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October 24, 2021

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UNLV med school dean helps launch plasma program for COVID-19 patients


Nate Billings / The Oklahoman via AP

Phlebotomist Tamara Mosley, right, prepares Oklahoma State Sen. Paul Rosino to donate convalescent plasma at the Oklahoma Blood Institute in Oklahoma City, Thursday, April 16, 2020. Rosino tested positive for the new coronavirus in March and has since recovered.

Doctors in Las Vegas say they are “cautiously optimistic” about a treatment for COVID-19 patients that has already been used to remedy the sick for more than 100 years. 

The so-called convalescent plasma treatment takes antibodies from a recovered coronavirus patient’s blood plasma and gives it to another patient who is struggling to ward off the virus. Until there is a vaccine, our body’s last line of defense against the virus is our untrained immune systems. 

“If someone has a viral infection and gets better, they make neutralizing antibodies to the virus which are part of the immune system that help us fight infection,” said Dr. Marc Kahn, dean of the UNLV School of Medicine. A hematologist by training, Kahn is coordinating with Vitalant, the blood collection nonprofit, and University Medical Center to collect blood plasma from recovered donors and eventually distribute it to the critically ill patients.

Each particle of the novel coronavirus cell is studded with spikes, allowing it to attach itself to human cells by poking a hole and burrowing inside, according to a University of Minnesota study. In this case, the virus infiltrates cells found in the lungs, hijacking all of their cellular machinery. That’s why the immune system sends out antibodies — its soldiers — which inhibit the virus from sticking to the cells, doctors say.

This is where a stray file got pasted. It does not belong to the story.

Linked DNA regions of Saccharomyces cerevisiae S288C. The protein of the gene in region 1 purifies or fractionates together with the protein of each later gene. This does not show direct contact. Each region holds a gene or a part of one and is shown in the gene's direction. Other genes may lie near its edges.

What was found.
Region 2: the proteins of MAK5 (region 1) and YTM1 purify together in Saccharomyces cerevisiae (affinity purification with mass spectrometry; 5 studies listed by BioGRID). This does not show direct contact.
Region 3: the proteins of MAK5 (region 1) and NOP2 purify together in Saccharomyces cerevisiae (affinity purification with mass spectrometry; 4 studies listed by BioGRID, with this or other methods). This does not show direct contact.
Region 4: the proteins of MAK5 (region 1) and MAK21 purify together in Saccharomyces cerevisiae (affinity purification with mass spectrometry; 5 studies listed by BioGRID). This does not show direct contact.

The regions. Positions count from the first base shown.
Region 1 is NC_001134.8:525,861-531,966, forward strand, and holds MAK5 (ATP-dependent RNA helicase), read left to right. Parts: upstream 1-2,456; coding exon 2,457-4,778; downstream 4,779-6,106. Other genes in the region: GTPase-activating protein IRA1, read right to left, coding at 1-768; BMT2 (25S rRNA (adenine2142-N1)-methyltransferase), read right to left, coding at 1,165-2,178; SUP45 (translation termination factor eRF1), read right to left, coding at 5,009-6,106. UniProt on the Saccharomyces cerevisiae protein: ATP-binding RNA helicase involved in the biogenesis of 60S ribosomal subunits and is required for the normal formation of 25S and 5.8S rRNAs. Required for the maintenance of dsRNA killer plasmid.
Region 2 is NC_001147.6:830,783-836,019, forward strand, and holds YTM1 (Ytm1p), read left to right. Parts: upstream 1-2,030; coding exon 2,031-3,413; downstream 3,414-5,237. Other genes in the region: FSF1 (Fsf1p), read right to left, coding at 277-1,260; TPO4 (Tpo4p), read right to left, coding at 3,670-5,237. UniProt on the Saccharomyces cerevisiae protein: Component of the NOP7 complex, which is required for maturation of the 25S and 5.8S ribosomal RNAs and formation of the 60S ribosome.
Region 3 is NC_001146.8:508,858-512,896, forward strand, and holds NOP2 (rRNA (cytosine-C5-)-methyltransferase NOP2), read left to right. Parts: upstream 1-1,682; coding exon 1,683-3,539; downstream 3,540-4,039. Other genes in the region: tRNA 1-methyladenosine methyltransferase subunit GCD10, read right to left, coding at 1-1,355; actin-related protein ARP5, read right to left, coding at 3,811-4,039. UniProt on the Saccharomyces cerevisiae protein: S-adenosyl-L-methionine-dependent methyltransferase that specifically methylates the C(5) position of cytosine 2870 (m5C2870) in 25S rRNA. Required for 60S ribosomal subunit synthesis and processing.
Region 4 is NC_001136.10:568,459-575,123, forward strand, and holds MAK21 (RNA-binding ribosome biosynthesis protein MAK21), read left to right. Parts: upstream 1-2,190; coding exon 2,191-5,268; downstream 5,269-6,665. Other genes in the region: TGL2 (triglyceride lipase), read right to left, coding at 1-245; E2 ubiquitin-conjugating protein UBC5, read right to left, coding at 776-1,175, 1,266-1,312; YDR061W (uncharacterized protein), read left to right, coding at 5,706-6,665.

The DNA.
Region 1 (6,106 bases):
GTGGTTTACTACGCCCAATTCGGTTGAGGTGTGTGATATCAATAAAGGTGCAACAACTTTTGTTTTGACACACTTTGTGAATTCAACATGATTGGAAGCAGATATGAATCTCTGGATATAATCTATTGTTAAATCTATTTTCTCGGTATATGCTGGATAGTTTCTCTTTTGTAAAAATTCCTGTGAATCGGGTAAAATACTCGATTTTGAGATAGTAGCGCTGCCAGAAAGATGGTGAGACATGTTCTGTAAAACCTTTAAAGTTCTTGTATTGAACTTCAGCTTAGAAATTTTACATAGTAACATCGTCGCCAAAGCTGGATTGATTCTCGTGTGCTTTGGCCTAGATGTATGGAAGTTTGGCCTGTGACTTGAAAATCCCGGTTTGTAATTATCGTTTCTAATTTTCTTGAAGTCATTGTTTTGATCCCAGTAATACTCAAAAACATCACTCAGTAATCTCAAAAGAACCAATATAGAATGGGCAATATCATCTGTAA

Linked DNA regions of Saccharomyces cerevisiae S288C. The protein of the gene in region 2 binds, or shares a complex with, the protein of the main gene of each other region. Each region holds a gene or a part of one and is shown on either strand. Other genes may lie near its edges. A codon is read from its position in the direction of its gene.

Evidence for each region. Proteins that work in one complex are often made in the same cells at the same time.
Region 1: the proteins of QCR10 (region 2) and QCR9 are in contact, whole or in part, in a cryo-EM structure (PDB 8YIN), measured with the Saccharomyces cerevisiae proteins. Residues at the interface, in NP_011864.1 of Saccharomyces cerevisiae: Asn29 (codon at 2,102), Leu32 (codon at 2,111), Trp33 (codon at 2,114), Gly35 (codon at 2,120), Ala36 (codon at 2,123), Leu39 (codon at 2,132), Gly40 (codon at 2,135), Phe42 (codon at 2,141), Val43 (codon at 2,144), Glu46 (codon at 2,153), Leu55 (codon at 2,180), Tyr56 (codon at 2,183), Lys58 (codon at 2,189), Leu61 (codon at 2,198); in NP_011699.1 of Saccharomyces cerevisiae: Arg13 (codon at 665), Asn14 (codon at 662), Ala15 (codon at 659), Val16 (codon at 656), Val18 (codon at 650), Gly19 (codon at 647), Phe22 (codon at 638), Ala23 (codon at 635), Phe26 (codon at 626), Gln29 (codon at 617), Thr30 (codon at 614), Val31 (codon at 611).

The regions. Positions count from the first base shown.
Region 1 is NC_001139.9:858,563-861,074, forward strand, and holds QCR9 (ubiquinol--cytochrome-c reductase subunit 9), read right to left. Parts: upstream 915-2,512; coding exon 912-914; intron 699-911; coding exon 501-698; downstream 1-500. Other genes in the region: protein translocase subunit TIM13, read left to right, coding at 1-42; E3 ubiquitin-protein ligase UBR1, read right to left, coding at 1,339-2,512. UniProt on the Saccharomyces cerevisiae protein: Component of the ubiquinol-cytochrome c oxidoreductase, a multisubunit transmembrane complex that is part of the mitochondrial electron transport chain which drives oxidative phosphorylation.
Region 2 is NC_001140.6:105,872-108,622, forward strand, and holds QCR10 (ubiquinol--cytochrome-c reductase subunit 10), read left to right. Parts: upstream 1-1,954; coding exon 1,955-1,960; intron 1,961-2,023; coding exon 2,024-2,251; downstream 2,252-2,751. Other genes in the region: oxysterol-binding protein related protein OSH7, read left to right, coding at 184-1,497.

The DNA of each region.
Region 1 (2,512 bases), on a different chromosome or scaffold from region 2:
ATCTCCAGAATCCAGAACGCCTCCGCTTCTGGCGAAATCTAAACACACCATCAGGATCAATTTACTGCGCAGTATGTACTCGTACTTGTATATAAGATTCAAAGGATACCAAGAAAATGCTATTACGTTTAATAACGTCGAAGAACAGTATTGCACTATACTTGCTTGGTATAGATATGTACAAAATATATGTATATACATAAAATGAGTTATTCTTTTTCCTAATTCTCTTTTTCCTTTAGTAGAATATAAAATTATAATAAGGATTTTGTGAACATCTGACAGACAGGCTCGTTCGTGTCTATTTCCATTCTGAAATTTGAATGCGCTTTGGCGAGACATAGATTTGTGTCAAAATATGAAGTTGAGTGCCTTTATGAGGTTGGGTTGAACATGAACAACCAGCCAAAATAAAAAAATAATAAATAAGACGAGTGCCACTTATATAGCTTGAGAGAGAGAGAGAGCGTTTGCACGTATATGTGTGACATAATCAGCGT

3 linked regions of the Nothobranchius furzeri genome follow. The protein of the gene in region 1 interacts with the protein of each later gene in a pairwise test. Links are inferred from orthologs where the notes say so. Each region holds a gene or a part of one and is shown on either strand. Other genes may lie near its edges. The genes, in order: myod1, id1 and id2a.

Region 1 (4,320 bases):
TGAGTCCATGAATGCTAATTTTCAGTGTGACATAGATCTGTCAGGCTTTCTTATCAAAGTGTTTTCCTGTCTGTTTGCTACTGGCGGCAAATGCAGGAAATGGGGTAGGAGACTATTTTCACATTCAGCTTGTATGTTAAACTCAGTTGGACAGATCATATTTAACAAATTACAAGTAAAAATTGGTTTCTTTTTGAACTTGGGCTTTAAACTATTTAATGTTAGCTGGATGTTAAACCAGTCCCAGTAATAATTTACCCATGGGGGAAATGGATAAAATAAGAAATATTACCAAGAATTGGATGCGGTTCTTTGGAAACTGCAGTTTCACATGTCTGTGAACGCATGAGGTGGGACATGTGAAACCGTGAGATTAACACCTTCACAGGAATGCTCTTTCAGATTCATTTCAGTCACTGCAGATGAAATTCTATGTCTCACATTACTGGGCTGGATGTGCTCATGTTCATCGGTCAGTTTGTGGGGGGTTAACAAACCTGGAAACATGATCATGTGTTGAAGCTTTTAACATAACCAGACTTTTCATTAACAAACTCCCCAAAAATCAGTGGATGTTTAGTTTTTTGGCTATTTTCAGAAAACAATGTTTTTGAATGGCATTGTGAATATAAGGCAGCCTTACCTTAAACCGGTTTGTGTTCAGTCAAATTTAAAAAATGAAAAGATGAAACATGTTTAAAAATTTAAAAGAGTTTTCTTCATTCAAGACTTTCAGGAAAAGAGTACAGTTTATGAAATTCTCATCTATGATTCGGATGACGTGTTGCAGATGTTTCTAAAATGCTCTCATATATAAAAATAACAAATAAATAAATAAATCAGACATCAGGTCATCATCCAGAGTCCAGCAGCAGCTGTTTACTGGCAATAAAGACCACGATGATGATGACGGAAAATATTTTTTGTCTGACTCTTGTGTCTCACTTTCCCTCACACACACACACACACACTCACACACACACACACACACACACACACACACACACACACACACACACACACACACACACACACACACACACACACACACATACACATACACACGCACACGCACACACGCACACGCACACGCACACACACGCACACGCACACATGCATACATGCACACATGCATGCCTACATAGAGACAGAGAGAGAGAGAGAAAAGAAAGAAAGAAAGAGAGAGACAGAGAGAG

Those antibodies temporarily patrol your immune system, armed with the experience they need to ward off another invader. That’s why it is assumed that recovered COVID-19  patients are — at least temporarily — immune to the virus, doctors say. 

But not every one makes enough antibodies to overcome the coronavirus — others don’t make them at all, Kahn said. 

Click to enlarge photo

Marc J. Kahn is dean of the UNLV School of Medicine.

That’s where convalescent plasma treatment comes in, it essentially provides immune systems struggling to fight the virus reinforcements they need. The treatment was first discovered in the 1890s to treat patients with diphtheria. It has since  been used to treat patients with scarlet fever, whooping cough, the Spanish flu and even the Ebola virus. 

“It was a game changer back then and to an extent is now,” said Dr. Domenic Martinello, chief medical officer at Southern Hills Hospital in Las Vegas.  

Southern Hills is in the early stages of using the treatment on at least one of its patients. While it’s still too soon to know how effective it will be in Las Vegas, Martinello said it’s safe to say he’s “cautiously optimistic” about it. 

The risks are relatively low, Martinello said, especially when compared to drug therapy treatments like remdesivir or hydroxychloroquine. 

“With anything there’s always risk,” he said. “We never get a free lunch with these sorts of things. With convalescent plasma, we don’t have large amounts of data, we just have historical data on how well this has worked on other diseases. With it being relatively low risk, with potential for a large benefit, is why we’re moving forward with it.” 

While promising, the biggest limitation is getting an adequate amount of plasma, which at this time, can only be taken from recovered human COVID-19 patients.

“With diphtheria patients, they were using guinea pigs to develop serum and we were utilizing them to produce this. Whereas right now, the only production facility, so to speak, is human serum. So we have to find patients who not only were infected and recovered from it, but also maintained high enough levels of antibodies to be able to provide that to someone else.” 

Southern Hills has been getting its convalescent plasma from the American Red Cross, Martinello said. 

So far, Kahn has only found a handful of potential donors. He encourages anyone interested in becoming a donor to wait 28 days after recovery, and then visit to schedule an appointment. 

“We need as many as we can get,” he said. “If people who got the virus and have gotten better want to help, one of the best ways they can do is give plasma.”